60. A text-to-speech processing apparatus according to claim 59, wherein said look-up table is comprised by speech commands associated with text mark-up codes.
61. A text-to-speech processing apparatus according to claim 60, wherein said table is further comprised by pre-designated text associated with text mark-up codes, wherein speech commands are generated in response to speech commands in the look-up table.
62. A text-to-speech processing apparatus according to claim 59, wherein the look-up table is comprised by speech commands associated with punctuation and arithmetic symbols.
63. A text-to-speech processing apparatus according to claim 62, wherein said table is further comprised by pre-designated text associated with text mark-up codes, wherein text is generated in response to pre-designated text in the look-up table.
64. A text-to-speech processing apparatus according to claim 59, wherein said look-up table is comprised by format templates.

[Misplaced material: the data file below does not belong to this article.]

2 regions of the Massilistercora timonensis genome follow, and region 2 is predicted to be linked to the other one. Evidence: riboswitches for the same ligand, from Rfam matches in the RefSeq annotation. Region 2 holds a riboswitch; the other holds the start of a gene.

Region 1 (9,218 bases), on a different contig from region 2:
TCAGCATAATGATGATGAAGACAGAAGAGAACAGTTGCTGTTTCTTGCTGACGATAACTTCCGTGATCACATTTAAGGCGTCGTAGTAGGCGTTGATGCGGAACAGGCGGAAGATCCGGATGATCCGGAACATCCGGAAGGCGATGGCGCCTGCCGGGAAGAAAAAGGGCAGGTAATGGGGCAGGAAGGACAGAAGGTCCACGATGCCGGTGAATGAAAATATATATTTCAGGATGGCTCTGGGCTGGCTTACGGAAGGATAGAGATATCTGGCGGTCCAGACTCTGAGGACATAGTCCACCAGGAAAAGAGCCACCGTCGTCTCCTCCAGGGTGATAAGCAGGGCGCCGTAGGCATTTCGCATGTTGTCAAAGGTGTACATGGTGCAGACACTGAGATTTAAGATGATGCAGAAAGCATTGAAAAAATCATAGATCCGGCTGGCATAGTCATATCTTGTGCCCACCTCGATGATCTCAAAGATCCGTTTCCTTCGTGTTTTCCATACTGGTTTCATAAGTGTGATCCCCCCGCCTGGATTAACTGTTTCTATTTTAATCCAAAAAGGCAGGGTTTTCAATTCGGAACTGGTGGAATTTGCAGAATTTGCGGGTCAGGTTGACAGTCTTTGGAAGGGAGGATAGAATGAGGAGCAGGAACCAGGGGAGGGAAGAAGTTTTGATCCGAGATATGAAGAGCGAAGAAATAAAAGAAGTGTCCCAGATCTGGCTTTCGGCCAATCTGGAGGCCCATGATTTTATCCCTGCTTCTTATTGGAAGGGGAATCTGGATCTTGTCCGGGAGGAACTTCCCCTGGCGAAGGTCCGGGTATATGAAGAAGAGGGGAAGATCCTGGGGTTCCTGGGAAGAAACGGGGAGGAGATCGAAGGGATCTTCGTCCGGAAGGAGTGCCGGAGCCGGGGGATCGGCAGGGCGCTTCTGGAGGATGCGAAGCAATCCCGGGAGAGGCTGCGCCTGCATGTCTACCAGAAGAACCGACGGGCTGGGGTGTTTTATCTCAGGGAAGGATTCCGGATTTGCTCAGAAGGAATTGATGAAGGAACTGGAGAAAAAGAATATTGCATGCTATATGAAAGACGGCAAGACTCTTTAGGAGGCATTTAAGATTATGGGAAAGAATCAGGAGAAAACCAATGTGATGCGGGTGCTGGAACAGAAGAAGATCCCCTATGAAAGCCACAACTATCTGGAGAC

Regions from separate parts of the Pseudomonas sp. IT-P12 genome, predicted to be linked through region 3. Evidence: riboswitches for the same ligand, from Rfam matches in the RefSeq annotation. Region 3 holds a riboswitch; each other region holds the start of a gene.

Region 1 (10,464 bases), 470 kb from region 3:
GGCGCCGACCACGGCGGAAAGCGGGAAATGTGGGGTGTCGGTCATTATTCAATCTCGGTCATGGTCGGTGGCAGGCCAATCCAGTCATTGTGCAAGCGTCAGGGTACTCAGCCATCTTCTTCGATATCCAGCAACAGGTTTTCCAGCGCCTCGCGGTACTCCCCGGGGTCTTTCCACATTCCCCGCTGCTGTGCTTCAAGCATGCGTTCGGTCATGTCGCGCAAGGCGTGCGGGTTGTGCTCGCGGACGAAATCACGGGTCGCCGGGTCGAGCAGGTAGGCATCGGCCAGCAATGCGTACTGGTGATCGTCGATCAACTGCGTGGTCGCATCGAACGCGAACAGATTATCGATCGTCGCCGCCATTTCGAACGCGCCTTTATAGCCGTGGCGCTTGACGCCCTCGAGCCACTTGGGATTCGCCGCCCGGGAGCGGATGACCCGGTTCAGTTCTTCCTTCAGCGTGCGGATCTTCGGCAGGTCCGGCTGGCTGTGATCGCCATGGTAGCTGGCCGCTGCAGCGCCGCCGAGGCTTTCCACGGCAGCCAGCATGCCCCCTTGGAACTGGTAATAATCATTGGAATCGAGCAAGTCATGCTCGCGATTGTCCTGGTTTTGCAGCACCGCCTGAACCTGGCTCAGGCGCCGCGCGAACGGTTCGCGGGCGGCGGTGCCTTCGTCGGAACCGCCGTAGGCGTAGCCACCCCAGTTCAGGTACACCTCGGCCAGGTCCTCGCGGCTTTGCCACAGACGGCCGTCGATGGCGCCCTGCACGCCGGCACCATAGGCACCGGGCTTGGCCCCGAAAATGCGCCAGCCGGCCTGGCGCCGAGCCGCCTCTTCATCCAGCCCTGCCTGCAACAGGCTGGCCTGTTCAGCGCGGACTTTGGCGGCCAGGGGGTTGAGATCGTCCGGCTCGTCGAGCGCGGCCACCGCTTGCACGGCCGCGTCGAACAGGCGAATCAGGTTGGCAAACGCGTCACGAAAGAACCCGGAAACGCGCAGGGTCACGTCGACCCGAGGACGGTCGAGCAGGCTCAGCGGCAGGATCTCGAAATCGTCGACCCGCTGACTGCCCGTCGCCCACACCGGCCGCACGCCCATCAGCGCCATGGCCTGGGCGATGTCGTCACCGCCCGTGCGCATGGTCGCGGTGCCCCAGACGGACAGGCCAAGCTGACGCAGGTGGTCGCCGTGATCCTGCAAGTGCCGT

65. A text-to-speech processing apparatus according to claim 64, wherein said format templates further include speech commands having embedded pre-designated text, and wherein text is generated based on said embedded pre-designated text.
66. A text-to-speech processing apparatus according to claim 47, further comprising a look-up table of spoken characters, wherein unspoken characters are detected by reference to said look-up table.
67. A text-to-speech processing apparatus according to claim 47, further comprising a voice telephone interface for receiving speech generated by said text-to-speech converter and for putting the generated speech on a voice telephone line.
68. A text-to-speech processing apparatus according to claim 67, wherein said voice telephone interface includes a DTMF decoder for decoding DTMF text positioning commands.
69. A text-to-speech processing apparatus according to claim 68, wherein said decoder provides decoded positioning commands, and wherein said processing unit repositions said pointer in accordance with said decoded positioning commands.
70. A text-to-speech processing apparatus according to claim 69, wherein the process steps stored in said memory further include process steps to reposition the pointer based on said positioning commands.